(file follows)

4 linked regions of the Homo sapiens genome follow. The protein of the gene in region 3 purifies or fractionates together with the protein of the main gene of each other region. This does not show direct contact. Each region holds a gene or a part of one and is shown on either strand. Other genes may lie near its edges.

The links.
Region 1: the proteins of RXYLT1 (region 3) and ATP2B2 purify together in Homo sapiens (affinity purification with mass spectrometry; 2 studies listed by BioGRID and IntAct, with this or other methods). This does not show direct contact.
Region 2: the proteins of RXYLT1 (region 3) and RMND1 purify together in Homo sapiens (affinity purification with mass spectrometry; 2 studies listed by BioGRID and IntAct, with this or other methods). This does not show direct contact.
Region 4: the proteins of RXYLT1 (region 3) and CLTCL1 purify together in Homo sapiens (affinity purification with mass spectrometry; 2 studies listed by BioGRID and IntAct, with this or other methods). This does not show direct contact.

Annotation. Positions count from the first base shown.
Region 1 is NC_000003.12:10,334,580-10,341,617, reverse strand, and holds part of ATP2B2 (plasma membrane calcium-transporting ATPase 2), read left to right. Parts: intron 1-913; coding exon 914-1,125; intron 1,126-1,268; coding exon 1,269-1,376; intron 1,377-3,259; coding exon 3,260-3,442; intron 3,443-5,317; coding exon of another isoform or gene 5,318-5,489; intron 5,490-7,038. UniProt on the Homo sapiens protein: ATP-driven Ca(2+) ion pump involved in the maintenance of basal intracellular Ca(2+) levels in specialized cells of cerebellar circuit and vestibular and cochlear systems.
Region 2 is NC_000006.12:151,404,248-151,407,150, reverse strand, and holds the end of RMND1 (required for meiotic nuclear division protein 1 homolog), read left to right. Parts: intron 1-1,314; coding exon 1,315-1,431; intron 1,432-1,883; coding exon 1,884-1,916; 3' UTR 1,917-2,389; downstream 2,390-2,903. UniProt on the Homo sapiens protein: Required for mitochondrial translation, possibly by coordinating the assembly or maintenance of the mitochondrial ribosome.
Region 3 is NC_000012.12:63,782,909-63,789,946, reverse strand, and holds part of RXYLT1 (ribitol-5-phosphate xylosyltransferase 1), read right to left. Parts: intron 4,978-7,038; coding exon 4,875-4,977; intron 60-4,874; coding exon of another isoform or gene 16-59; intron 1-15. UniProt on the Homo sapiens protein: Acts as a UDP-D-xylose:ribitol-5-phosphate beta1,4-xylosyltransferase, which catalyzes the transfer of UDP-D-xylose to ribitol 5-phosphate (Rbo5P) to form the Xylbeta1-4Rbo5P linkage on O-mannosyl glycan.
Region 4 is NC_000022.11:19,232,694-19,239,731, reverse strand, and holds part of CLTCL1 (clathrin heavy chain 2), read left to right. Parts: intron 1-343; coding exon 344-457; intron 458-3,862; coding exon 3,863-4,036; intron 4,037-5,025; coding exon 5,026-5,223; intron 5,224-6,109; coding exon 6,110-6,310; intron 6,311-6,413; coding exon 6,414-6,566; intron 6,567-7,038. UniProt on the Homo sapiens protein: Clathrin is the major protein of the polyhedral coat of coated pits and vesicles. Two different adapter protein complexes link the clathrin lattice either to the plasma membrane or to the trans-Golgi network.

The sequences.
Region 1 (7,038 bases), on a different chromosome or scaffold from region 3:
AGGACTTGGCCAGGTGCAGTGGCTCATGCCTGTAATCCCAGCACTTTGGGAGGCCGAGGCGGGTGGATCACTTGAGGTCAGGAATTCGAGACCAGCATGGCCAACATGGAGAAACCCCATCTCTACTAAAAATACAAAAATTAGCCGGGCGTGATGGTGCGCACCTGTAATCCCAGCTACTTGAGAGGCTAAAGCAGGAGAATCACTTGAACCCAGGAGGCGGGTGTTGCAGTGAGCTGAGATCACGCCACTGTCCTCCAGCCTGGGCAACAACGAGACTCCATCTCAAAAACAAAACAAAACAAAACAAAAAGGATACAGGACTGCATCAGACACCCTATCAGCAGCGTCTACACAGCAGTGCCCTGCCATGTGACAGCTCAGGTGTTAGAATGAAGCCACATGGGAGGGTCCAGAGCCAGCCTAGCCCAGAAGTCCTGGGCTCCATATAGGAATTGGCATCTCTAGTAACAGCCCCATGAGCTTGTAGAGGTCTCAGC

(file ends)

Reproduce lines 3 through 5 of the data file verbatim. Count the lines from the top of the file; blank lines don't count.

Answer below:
Region 1: the proteins of RXYLT1 (region 3) and ATP2B2 purify together in Homo sapiens (affinity purification with mass spectrometry; 2 studies listed by BioGRID and IntAct, with this or other methods). This does not show direct contact.
Region 2: the proteins of RXYLT1 (region 3) and RMND1 purify together in Homo sapiens (affinity purification with mass spectrometry; 2 studies listed by BioGRID and IntAct, with this or other methods). This does not show direct contact.
Region 4: the proteins of RXYLT1 (region 3) and CLTCL1 purify together in Homo sapiens (affinity purification with mass spectrometry; 2 studies listed by BioGRID and IntAct, with this or other methods). This does not show direct contact.